Air quality in the United States is the cleanest it's ever been, but about 41 percent of Americans still live in areas with harmful pollution levels, according to the American Lung Association's "State of the Air 2012" report released on Wednesday. California's cities have the worst pollution, while Santa Fe, N.M., has the cleanest city air, according to its findings.
The annual report, which examined ozone and particle-pollution levels for 2008-2010, found signs of improvement in many U.S. cities, but noted that more than 127 million people live in areas with dangerous ozone or particle pollution. These unhealthy levels of air pollution can cause wheezing, coughing, asthma attacks, heart attacks, and premature deaths. They are particularly risky for infants, children, older adults and those with respiratory diseases such as asthma.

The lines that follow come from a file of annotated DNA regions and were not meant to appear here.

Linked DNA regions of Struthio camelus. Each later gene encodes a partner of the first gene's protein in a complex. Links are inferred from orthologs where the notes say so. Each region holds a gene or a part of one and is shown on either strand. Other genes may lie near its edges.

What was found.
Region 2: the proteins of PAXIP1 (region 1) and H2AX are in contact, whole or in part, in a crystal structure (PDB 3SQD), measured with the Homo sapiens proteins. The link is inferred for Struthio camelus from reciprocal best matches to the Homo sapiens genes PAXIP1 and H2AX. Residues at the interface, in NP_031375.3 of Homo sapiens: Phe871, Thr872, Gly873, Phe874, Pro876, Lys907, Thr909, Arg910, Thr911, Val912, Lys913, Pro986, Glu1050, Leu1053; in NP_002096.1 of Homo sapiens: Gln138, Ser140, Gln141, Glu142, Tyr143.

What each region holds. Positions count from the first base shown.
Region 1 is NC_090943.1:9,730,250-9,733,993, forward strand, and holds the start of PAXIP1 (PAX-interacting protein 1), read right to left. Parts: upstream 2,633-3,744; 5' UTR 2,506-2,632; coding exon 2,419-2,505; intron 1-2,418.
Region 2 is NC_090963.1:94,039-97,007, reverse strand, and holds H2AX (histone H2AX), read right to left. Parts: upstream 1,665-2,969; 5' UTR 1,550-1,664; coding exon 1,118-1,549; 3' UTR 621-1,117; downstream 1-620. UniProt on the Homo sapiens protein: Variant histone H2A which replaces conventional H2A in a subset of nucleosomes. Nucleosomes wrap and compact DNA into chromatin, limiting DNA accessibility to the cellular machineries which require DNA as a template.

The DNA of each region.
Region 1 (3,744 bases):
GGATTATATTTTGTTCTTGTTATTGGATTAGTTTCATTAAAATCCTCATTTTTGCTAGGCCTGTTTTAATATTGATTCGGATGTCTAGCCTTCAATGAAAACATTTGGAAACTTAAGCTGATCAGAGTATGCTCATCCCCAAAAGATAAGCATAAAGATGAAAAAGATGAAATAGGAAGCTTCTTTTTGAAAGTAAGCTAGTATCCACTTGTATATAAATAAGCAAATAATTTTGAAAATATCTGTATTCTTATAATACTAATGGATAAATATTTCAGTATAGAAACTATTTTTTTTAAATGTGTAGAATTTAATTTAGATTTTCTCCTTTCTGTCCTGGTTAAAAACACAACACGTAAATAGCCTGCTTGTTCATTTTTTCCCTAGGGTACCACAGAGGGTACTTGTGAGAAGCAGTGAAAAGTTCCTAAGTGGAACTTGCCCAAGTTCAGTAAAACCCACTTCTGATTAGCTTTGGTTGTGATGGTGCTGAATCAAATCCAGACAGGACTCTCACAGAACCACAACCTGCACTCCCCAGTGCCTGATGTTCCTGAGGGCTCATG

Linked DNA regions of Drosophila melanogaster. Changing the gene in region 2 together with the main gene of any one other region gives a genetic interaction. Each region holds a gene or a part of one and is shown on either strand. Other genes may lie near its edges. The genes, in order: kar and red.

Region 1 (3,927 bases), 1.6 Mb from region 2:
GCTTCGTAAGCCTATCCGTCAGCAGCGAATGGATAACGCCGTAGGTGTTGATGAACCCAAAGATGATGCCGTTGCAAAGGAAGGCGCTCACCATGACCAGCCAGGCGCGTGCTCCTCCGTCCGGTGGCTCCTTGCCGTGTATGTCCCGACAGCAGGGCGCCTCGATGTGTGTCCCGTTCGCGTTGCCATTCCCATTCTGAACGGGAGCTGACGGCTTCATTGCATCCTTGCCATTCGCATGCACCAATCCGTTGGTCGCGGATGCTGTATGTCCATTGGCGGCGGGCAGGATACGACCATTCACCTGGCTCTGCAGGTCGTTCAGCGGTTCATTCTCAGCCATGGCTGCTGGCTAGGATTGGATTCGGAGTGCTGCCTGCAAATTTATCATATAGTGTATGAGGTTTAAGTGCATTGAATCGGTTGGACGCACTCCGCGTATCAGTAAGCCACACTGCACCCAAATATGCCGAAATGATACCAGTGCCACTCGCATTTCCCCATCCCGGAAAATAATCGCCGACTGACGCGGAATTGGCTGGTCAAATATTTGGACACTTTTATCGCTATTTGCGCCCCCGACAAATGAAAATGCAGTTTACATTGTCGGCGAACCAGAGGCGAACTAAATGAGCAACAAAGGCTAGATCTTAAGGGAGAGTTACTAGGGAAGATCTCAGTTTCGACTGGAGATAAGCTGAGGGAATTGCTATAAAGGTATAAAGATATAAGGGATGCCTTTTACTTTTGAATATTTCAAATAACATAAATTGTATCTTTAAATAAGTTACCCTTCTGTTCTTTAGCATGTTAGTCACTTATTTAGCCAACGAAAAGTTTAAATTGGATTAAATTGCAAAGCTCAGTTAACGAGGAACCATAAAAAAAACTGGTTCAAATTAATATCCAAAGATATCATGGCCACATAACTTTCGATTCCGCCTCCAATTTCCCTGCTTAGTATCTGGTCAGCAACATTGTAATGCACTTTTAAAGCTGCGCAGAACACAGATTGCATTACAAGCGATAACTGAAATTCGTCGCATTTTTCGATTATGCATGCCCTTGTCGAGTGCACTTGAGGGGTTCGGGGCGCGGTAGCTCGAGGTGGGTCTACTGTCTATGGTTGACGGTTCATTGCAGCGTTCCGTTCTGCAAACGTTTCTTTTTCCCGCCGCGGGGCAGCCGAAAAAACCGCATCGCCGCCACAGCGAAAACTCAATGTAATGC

"We owe this to the ongoing protection of the Clean Air Act," Charles Connor, the American Lung Association's president and CEO, said in a statement.
"But despite these improvements, America's air-quality standards are woefully outdated, and unhealthy levels of air pollution still exist across the nation, putting the health of millions of Americans at stake," Connor said.